Uzbekistan’s government-loyal polling company Izhtimoy Fikr has long been a channel for suspiciously on-message feedback about public sentiment, so it was a surprise this week to see it producing a survey appearing to document deep unhappiness about people’s basic everyday needs.
The company’s most recent survey has shown, for example, that half the respondents it queried have trouble getting piped water to their homes, 58.5 percent have the same problem with gas, and 60 percent are unhappy with their supply of hot water and electricity. Around 70 percent do not get centralized heating. Another 28.6 percent reported their dissatisfaction that they do not get drinkable water piped into their homes.
The main problem by far, however, is employment. Every third respondent complained that local authorities are not doing enough to create jobs or adequately remunerated employment.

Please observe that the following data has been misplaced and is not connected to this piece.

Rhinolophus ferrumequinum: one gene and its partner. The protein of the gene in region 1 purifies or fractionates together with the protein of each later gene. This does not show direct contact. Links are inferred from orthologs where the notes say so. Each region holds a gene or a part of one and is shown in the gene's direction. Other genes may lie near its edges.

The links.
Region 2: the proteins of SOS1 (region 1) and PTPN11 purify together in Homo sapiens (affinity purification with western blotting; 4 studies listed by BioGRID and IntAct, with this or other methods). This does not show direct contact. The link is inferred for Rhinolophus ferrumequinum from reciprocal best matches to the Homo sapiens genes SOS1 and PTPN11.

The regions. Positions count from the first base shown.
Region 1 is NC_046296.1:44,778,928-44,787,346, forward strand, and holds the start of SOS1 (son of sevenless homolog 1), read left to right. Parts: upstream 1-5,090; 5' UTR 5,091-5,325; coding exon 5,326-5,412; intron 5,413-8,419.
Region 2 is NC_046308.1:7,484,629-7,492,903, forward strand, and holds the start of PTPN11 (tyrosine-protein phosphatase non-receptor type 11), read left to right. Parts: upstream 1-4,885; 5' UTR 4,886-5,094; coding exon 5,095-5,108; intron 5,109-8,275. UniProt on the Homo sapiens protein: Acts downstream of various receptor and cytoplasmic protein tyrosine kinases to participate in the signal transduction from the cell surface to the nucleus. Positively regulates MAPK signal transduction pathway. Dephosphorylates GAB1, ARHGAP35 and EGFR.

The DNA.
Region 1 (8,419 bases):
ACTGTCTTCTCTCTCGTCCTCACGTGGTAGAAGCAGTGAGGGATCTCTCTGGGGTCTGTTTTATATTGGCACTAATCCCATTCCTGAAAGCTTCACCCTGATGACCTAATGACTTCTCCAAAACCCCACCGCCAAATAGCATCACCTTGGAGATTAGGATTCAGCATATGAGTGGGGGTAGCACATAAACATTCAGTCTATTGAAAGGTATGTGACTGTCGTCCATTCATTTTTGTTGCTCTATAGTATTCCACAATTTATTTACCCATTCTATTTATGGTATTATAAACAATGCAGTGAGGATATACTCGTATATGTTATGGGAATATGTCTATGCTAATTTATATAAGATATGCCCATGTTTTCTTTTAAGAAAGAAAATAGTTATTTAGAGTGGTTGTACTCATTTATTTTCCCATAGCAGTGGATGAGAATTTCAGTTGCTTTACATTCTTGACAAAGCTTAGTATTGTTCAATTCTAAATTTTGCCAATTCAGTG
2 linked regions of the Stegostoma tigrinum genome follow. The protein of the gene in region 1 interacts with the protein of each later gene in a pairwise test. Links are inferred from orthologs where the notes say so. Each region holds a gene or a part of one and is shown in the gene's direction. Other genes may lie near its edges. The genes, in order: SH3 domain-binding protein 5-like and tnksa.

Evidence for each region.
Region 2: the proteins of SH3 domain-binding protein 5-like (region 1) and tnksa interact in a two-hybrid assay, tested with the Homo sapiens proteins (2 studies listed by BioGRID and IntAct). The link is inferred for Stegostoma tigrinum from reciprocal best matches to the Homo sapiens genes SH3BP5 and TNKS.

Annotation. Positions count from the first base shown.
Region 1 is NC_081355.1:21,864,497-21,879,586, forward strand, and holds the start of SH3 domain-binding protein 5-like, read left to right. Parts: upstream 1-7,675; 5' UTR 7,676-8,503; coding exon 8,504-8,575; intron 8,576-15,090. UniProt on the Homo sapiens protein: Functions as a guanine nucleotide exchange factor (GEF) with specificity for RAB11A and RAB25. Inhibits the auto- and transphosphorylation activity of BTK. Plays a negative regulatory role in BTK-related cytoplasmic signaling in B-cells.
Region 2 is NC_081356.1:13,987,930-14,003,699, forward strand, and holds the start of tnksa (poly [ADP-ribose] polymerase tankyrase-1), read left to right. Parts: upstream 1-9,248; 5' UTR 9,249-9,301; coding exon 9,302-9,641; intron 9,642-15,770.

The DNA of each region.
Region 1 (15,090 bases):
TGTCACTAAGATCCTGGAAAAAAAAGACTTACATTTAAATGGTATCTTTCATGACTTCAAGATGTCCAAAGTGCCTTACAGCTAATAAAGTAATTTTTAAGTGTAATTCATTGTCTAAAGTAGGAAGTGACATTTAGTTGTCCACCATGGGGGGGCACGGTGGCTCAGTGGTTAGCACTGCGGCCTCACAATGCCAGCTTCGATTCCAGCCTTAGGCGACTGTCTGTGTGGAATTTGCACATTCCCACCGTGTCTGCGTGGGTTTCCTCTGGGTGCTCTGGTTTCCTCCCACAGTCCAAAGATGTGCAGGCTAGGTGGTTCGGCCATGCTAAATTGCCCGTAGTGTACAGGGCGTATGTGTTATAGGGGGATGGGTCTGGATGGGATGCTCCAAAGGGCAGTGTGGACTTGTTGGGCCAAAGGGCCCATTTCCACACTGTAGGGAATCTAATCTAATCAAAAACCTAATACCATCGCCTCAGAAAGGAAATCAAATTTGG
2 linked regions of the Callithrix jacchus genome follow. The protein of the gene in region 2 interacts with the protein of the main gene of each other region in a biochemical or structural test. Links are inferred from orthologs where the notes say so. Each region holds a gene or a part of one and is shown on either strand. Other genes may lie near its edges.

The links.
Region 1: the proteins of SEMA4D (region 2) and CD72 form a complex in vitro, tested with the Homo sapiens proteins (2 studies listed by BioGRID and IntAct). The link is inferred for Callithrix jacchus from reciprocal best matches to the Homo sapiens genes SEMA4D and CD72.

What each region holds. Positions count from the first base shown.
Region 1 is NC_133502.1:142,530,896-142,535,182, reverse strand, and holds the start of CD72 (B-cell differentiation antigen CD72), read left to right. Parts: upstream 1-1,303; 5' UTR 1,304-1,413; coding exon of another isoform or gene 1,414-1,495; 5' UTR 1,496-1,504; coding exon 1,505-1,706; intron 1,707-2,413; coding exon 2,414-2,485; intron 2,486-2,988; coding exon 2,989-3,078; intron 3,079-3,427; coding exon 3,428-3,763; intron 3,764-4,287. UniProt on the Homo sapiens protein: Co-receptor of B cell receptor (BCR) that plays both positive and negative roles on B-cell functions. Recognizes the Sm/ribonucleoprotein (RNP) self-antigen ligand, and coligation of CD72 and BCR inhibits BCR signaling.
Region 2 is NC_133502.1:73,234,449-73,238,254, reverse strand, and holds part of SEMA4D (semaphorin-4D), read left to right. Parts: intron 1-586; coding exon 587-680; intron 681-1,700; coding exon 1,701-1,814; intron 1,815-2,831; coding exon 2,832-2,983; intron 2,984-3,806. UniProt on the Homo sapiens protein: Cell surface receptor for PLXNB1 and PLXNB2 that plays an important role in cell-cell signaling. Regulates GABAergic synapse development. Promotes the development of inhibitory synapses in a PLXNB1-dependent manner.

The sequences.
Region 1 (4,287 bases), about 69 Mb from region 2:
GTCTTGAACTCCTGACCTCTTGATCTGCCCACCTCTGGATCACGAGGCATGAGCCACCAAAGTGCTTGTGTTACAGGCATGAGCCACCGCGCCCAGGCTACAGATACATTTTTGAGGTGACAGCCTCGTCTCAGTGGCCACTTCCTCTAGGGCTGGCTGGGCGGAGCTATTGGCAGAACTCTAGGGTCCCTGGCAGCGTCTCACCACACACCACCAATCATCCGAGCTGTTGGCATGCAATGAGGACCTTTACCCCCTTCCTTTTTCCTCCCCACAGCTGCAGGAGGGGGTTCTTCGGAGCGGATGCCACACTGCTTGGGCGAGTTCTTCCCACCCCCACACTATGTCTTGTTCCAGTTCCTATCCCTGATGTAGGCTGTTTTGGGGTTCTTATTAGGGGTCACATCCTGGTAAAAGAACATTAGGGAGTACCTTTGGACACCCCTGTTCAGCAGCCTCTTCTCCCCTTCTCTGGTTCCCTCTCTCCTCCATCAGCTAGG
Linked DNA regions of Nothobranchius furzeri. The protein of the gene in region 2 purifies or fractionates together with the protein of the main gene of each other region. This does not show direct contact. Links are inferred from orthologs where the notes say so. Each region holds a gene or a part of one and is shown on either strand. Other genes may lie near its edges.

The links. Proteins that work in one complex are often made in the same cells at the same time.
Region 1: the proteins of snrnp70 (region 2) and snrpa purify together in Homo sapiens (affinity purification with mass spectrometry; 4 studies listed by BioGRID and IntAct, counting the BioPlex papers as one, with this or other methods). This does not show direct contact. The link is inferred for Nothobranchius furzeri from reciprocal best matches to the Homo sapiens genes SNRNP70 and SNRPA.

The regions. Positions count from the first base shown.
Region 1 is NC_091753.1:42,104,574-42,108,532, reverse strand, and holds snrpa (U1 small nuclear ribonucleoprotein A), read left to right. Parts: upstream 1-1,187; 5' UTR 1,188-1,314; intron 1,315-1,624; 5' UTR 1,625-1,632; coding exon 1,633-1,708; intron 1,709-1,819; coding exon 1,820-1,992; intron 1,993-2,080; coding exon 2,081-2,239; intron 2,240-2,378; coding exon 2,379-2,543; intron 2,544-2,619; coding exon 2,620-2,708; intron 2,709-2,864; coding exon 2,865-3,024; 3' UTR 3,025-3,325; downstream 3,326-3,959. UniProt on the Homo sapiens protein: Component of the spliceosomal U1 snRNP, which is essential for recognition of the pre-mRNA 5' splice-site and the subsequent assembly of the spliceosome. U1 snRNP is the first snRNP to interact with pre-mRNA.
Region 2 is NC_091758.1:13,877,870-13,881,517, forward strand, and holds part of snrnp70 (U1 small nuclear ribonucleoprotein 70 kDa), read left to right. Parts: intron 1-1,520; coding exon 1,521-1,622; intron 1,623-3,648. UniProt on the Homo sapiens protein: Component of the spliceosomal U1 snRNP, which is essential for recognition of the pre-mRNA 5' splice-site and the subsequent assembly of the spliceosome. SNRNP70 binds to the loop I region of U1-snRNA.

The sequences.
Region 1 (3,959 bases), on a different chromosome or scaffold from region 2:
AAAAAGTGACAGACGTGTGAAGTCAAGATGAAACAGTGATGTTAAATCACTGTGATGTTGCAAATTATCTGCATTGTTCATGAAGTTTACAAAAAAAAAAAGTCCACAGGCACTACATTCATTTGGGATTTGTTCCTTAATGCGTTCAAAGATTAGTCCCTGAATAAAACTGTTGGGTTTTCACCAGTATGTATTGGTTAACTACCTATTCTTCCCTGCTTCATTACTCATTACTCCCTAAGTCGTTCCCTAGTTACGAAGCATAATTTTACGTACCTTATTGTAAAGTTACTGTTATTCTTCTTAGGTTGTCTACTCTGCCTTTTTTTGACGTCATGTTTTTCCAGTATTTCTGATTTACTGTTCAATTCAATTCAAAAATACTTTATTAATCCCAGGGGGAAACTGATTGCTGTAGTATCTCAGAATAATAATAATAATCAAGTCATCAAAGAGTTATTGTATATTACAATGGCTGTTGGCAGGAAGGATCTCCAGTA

But other aspects of the poll are decidedly less convincing.
On the more positive front, 85.8 percent of respondent said that conditions have become easier for doing business. It is not immediately clear to which period of time the respondents were alluding.
Similarly high satisfaction — in the high 80s — was expressed about the level of basic security provided to the country’s citizens. More than 75 percent reportedly expressed positive views about the work of law enforcement authorities.
None of this data sits well with a Foreign Ministry statement last month in which it was reported that out of 900,000 complaints registered with the president’s online public outreach page since it was created late last year, more than 93,000 specifically addressed the police.
Izhtimoy Fikr’s poll reportedly queried 1,100 people across Uzbekistan over a 10-day period in June.
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